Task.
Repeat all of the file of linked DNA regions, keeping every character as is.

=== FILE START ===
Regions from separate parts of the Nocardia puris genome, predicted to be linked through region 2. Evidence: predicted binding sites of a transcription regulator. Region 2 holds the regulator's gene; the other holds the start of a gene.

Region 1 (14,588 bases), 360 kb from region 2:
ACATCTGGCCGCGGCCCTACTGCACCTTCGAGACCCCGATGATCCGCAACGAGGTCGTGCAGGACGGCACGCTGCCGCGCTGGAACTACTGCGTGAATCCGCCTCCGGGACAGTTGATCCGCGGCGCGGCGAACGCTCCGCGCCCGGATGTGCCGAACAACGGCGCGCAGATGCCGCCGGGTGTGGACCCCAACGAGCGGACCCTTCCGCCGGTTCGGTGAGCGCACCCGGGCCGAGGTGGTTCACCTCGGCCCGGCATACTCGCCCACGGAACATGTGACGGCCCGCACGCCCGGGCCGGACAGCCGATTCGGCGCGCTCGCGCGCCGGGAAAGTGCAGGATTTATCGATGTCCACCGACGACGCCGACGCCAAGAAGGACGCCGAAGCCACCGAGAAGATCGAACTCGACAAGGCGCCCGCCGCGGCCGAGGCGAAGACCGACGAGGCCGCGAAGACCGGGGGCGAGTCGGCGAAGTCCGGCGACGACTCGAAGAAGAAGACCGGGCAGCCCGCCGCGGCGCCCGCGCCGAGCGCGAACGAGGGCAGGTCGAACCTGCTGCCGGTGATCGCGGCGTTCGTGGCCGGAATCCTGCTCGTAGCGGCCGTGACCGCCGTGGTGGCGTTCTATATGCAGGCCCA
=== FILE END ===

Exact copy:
Regions from separate parts of the Nocardia puris genome, predicted to be linked through region 2. Evidence: predicted binding sites of a transcription regulator. Region 2 holds the regulator's gene; the other holds the start of a gene.

Region 1 (14,588 bases), 360 kb from region 2:
ACATCTGGCCGCGGCCCTACTGCACCTTCGAGACCCCGATGATCCGCAACGAGGTCGTGCAGGACGGCACGCTGCCGCGCTGGAACTACTGCGTGAATCCGCCTCCGGGACAGTTGATCCGCGGCGCGGCGAACGCTCCGCGCCCGGATGTGCCGAACAACGGCGCGCAGATGCCGCCGGGTGTGGACCCCAACGAGCGGACCCTTCCGCCGGTTCGGTGAGCGCACCCGGGCCGAGGTGGTTCACCTCGGCCCGGCATACTCGCCCACGGAACATGTGACGGCCCGCACGCCCGGGCCGGACAGCCGATTCGGCGCGCTCGCGCGCCGGGAAAGTGCAGGATTTATCGATGTCCACCGACGACGCCGACGCCAAGAAGGACGCCGAAGCCACCGAGAAGATCGAACTCGACAAGGCGCCCGCCGCGGCCGAGGCGAAGACCGACGAGGCCGCGAAGACCGGGGGCGAGTCGGCGAAGTCCGGCGACGACTCGAAGAAGAAGACCGGGCAGCCCGCCGCGGCGCCCGCGCCGAGCGCGAACGAGGGCAGGTCGAACCTGCTGCCGGTGATCGCGGCGTTCGTGGCCGGAATCCTGCTCGTAGCGGCCGTGACCGCCGTGGTGGCGTTCTATATGCAGGCCCA